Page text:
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Omar Makes False Claims About New Countries Added To Travel Ban List

By  Ryan SaavedraDailyWire.com
Rep. Ilhan Omar (D-MN) speaks at the “Impeachment Now!” rally in support of an immediate inquiry towards articles of impeachment against U.S. President Donald Trump on the grounds of the U.S. Capital on September 26, 2019in Washington, DC.
Paul Morigi/Getty Images for MoveOn Political Action

Far-left Rep. Ilhan Omar (D-MN) made false claims about the six new countries that the Trump administration announced on Friday were going to have new travel restrictions imposed upon them, suggesting that the countries were selected due to “anti-Muslim hate” despite the fact the majority of those impacted with the new ban are non-Muslim.

In a statement, the Trump administration said [emphasis added to highlight the newly added countries]:

Today, following the recommendations provided by Members of his Cabinet and his advisors, President Donald J. Trump has issued a proclamation maintaining entry restrictions on certain nationals of Iran, Libya, North Korea, Syria, Venezuela, Yemen, and Somalia; suspending the overseas issuance of immigrant visas for certain nationals of Burma (Myanmar), Eritrea, Kyrgyzstan, and Nigeria; and suspending participation in the “Visa Lottery” for certain nationals of Sudan and Tanzania. The new restrictions will not apply to tourist, business, or other nonimmigrant travel.

Omar, who has a well-documented history of anti-Semitic comments, responded by writing: “This is a monument to anti-Muslim hate. This president does not believe in freedom of religion. He does not believe in the rule of law. And he does not believe in our Constitution. We will fight this with all we have.”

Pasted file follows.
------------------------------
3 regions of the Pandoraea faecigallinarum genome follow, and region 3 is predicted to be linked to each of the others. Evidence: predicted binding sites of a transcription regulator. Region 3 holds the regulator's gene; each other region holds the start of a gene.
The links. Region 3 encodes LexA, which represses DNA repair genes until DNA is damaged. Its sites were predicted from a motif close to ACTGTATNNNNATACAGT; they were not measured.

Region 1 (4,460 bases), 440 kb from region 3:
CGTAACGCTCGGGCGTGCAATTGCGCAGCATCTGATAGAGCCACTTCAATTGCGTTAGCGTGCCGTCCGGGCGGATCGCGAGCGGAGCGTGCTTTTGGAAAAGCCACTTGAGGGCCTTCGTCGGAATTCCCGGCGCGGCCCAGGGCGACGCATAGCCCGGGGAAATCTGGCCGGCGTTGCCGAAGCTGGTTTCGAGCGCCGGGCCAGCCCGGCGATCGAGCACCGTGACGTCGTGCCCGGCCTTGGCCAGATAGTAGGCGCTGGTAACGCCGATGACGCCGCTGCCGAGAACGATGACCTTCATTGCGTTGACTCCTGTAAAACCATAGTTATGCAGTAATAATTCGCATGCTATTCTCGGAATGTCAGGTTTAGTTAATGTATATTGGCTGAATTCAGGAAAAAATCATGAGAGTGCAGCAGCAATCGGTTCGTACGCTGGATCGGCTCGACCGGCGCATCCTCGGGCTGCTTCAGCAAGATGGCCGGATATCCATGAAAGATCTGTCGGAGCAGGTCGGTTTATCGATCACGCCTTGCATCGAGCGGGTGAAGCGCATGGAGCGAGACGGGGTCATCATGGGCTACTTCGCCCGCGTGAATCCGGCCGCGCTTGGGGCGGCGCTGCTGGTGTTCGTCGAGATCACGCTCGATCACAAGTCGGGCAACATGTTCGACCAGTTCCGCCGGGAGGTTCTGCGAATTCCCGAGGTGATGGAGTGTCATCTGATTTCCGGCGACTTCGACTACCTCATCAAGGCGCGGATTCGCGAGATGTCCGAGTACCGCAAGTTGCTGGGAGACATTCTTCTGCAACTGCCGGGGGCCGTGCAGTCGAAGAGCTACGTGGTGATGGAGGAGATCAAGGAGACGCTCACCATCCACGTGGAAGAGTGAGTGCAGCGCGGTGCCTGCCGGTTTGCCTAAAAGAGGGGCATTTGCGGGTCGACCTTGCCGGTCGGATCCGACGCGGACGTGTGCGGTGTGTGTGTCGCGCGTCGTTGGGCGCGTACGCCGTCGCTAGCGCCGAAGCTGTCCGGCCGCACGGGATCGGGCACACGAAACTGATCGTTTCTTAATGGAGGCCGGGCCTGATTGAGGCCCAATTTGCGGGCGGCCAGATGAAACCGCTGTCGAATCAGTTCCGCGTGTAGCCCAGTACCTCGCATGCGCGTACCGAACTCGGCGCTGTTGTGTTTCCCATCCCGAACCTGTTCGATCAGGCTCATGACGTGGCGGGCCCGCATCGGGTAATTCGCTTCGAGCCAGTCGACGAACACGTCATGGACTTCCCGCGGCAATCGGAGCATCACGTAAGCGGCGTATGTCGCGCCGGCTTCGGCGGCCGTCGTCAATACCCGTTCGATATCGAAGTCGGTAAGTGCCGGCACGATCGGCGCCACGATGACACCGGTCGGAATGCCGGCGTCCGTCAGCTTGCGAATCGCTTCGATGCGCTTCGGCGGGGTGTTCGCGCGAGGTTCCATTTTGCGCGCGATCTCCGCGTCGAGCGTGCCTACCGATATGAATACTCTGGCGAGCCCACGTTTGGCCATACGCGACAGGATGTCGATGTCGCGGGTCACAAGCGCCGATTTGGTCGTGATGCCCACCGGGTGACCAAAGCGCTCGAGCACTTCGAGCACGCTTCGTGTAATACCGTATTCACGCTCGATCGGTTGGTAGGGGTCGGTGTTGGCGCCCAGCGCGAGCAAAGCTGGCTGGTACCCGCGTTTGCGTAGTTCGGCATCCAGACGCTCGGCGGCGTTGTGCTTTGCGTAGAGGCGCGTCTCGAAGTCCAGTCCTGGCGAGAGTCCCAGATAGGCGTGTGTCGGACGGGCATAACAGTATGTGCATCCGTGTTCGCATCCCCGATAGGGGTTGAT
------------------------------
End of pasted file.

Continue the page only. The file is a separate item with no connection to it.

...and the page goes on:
However, a review of the six countries added to the list shows that half of them have more Christians than Muslims and that the majority, 53.33%, of those impacted by the ban are non-Muslim, according to estimates from the Pew Research Center on the religious demographics for each country.

  • Eritrea:
    • Christians: 4,230,000
    • Muslims: 2,460,000
    • Total population: 6,730,000
  • Kyrgyzstan:
    • Christians: 620,000
    • Muslims: 5,540,000
    • Total population: 6,190,000
  • Burma (Myanmar):
    • Christians: 4,040,000
    • Muslims: 2,200,000
    • Buddhists: 41,440,000
    • Total population: 51,910,000
  • Nigeria:
    • Christians: 96,080,000
    • Muslims: 104,650,000
    • Total population: 204,690,000
  • Sudan:
    • Christians: 2,280,000
    • Muslims: 38,430,000
    • Total population: 42,360,000
  • Tanzania:
    • Christians: 38,740,000
    • Muslims: 20,950,000
    • Total population: 61,440,000

This is not the first time that Omar has made false statements about the administration’s travel ban list, as she has falsely claimed on numerous occasions that the original ban is a “Muslim ban,” despite the fact that over 80% of the Muslim-majority nations worldwide are not impacted by the ban.